Geothermics and Gravity – The IRENA Global Atlas for Renewable Energy

A satellite colour map taken from the IRENA Global Atlas for Renewable Energy - Free Air Anomaly Map.Eye on the Energy Sources of the Future

Geothermal energy prospectors have long used gravity meters in their search for the right subsurface characteristics.  But these have been point measurements.  GOCE now provides this information across the World at a resolution never before achieved on that scale. 

Information about the variations in gravity across Earth might help prospectors find promising locations where sub-surface heat can be exploited to generate electricity in the future.

Gravity surveys are used for modelling the Earth’s crustal structure, for locating bedrock fractures, buried topographic valleys, subsurface voids such as abandoned mines, caverns, and sinkholes, and for determining overburden thickness and depth to bedrock.

The International Renewable Energy Agency (IRENA) released the information in a new online Global Atlas for Renewable Energy.

 

Gravity Anomalies, Mineshaft Maps and Gals…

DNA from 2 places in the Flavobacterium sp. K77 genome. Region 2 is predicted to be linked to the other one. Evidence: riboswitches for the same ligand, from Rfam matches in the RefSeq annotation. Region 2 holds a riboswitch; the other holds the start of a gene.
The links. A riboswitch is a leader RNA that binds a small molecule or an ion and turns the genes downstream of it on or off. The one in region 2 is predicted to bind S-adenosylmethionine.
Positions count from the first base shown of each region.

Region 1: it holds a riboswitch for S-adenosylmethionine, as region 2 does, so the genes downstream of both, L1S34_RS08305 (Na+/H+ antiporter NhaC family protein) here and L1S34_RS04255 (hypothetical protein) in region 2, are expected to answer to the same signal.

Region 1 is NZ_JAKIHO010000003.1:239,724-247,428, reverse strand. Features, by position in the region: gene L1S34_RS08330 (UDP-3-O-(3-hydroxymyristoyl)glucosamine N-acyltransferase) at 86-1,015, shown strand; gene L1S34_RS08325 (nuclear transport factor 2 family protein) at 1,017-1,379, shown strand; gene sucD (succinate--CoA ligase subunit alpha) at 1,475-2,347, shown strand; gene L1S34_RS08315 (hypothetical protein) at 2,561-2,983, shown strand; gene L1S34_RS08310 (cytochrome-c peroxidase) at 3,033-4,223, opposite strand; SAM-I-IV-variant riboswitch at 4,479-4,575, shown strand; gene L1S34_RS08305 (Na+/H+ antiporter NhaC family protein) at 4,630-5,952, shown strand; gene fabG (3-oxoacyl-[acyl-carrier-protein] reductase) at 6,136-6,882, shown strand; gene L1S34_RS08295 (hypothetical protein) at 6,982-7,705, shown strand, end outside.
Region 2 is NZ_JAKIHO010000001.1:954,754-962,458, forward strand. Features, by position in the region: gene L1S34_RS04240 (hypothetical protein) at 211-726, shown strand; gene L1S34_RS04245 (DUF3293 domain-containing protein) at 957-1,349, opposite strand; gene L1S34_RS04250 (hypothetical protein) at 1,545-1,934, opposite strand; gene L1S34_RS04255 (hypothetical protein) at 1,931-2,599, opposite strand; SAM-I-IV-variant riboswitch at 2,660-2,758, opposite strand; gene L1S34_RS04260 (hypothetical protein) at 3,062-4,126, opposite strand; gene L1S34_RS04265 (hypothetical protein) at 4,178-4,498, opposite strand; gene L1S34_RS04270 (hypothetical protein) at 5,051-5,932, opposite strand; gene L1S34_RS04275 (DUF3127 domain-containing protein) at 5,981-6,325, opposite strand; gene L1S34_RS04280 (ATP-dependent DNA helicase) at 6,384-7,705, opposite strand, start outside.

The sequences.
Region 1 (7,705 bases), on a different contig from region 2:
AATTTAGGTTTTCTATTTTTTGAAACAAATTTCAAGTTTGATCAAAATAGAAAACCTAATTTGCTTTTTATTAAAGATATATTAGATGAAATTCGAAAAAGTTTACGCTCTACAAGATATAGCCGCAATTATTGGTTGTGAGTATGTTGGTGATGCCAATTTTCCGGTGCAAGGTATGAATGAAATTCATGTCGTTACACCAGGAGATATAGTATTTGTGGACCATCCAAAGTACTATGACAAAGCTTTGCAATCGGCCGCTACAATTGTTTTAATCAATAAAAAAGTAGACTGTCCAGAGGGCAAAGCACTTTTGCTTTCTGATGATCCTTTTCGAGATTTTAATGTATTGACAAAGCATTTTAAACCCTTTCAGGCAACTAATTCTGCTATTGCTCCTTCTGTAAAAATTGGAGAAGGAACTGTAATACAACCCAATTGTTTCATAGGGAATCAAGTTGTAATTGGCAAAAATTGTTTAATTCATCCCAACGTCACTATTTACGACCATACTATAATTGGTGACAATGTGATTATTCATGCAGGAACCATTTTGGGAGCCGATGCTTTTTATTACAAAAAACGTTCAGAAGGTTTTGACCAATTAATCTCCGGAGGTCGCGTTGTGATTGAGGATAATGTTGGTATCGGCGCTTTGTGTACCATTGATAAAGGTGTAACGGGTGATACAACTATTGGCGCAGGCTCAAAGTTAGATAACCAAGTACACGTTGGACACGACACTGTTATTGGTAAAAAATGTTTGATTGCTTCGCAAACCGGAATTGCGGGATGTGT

A gravity anomaly is the difference between the observed acceleration of a planet’s gravity and a value predicted from a model. A location with a positive anomaly exhibits more gravity than predicted, while a negative anomaly exhibits a lower value than predicted.

An illustration diagram explaining the Gravity Model: The shorter the distance between two objects, and the greater the mass of either $ ($or both$ )$ objects, the greater the gravitational pull between the objects.The anomaly is the body or effect that causes the deviation from the “ideal” gravity model. Many data corrections must be made to the measured gravity value in order to extract the response of the local anomaly, or local geology, which is typically the goal of applied geophysics.

Gravity (gravitational acceleration) decreases as an inverse square law with the distance at which the measurement is made from the mass.

\boldsymbol{g}=\frac {Gm}{r^{2}}

Lateral variations in gravity anomalies are related to anomalous density distributions within the Earth.  Gravity measures help us to understand the internal structure of the planet.

A colour topographical map showing the gravity anomaly that exists over an abandoned mineshaft at Alan Park in the American state of New Jersey.
Gravity anomaly map of an abandoned mine.

The gravity method involves measuring the acceleration due to the Earth’s gravitational field.